19.Some jurisdictions are reviewing or implementing changes to their guardianship laws to ensure that the rights and interests of adults with impaired capacity are protected. For example, in March 2018, the Victorian Government introduced a Bill to replace the current Guardianship and Administration Act 1986 (VIC) with a legislative framework based on a more contemporary understanding of decision-making capacity and disability, and provides statutory recognition of supported decision-making.
20.In Australia, compulsory assistance or treatment will only be used where it is necessary, as a last resort and subject to safeguards in accordance with article 14(2) of the Convention.
21.State and territory legislation outlines criteria for appointing substitute decision‑makers concerning the medical treatment of adults deemed incapable of giving consent. Most jurisdictions provide for a decision-maker who is chosen (e.g. an enduring guardian), assigned by the legislation (e.g. a spouse or relative), or appointed (e.g. by a court) to make health decisions for an adult who is not capable of giving consent.
22.When exercising their powers, substitute decision-makers are required to adopt one of two tests, or a combination of both. The best interests test (which requires a balancing of the benefit to the patient against the risks of the proposed treatment) and the substituted judgement test (which involves making a decision consistent with what the person would have decided if they had the capacity to do so, using available evidence, such as advance care directives, religious beliefs and previous treatment).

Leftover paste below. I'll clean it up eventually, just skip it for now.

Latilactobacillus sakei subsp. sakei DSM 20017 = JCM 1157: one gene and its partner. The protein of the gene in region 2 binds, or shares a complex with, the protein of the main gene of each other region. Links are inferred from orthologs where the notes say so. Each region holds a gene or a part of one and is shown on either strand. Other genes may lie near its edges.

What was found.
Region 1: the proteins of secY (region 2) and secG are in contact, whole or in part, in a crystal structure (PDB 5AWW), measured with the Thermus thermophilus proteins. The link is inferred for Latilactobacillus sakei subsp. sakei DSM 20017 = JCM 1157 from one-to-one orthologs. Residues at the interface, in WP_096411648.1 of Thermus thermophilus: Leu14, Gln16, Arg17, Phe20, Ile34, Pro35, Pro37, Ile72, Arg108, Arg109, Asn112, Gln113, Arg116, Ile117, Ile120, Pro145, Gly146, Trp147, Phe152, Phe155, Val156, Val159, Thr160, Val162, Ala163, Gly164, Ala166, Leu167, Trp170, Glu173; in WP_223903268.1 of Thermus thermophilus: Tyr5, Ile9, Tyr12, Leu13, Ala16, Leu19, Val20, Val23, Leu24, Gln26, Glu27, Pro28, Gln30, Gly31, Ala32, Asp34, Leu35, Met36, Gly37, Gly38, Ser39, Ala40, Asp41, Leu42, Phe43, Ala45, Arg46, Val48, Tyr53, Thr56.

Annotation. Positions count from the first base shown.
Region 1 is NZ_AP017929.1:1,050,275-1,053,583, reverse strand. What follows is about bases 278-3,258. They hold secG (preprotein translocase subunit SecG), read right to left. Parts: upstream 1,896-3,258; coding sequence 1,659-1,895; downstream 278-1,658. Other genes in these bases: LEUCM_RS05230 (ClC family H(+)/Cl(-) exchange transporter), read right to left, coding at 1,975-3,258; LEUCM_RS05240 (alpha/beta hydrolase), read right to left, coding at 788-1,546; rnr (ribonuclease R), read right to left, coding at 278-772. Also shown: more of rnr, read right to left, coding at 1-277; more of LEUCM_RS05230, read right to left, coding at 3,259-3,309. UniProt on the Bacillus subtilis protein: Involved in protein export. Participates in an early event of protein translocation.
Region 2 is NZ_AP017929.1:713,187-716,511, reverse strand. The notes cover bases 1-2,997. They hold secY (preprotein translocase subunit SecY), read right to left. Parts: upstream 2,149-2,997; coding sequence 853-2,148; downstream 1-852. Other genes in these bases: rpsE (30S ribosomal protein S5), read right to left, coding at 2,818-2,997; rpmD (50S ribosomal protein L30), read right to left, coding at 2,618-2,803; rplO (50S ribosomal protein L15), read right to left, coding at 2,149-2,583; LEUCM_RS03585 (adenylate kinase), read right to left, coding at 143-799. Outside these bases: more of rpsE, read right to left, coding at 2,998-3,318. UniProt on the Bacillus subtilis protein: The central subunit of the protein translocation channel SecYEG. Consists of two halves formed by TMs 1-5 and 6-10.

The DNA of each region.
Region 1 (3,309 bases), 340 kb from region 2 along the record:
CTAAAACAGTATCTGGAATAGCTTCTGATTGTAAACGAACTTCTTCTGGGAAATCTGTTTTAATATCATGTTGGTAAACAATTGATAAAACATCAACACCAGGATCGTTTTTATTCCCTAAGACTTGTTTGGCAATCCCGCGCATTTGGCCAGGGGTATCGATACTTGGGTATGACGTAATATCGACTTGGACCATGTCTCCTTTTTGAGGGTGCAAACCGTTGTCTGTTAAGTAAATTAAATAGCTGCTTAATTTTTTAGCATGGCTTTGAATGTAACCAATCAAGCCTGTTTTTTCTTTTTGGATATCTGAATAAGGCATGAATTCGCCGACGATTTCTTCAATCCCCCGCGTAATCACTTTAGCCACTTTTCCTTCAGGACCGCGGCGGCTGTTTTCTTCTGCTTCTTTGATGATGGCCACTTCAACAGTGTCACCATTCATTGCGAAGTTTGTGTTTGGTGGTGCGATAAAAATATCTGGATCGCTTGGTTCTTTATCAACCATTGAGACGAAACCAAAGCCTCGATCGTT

23.Under Australia’s health requirements, all visa applicants must undergo health assessments where requested and be assessed as having a standard of health appropriate to their proposed length of stay and activities in Australia.
24.These requirements are designed to ensure risks to public health in the Australian community are minimised, public expenditure on health and community services is contained and Australian residents, including Australians with disabilities, have access to health and other community services.
25.Australia does not discriminate against persons with disabilities in the granting and registration of citizenship. Persons with disabilities can apply for, and be granted, citizenship on an equal basis with others, including at birth. The same is true for registration as a citizen by descent.
26.Australia considers that its health requirements for non-nationals are based on legitimate, objective and reasonable criteria and are consistent with the terms of Article 18.
27.The Australian Government has no plans to cease funding for the National Disability Advocacy Program (NDAP).
28.The Australian Government is committed to ensuring disability advocacy services are available for persons with disabilities and has established mechanisms to ensure the full and effective participation of persons with disabilities in actions to promote, protect and ensure their enjoyment of all the rights in the Convention.
29.In 2018–2019 the Australian Government has committed:
(a)$20.8 million under the NDAP to fund 60 organisations across Australia;
(b)$2.125 million for disability representative organisations (DRO); and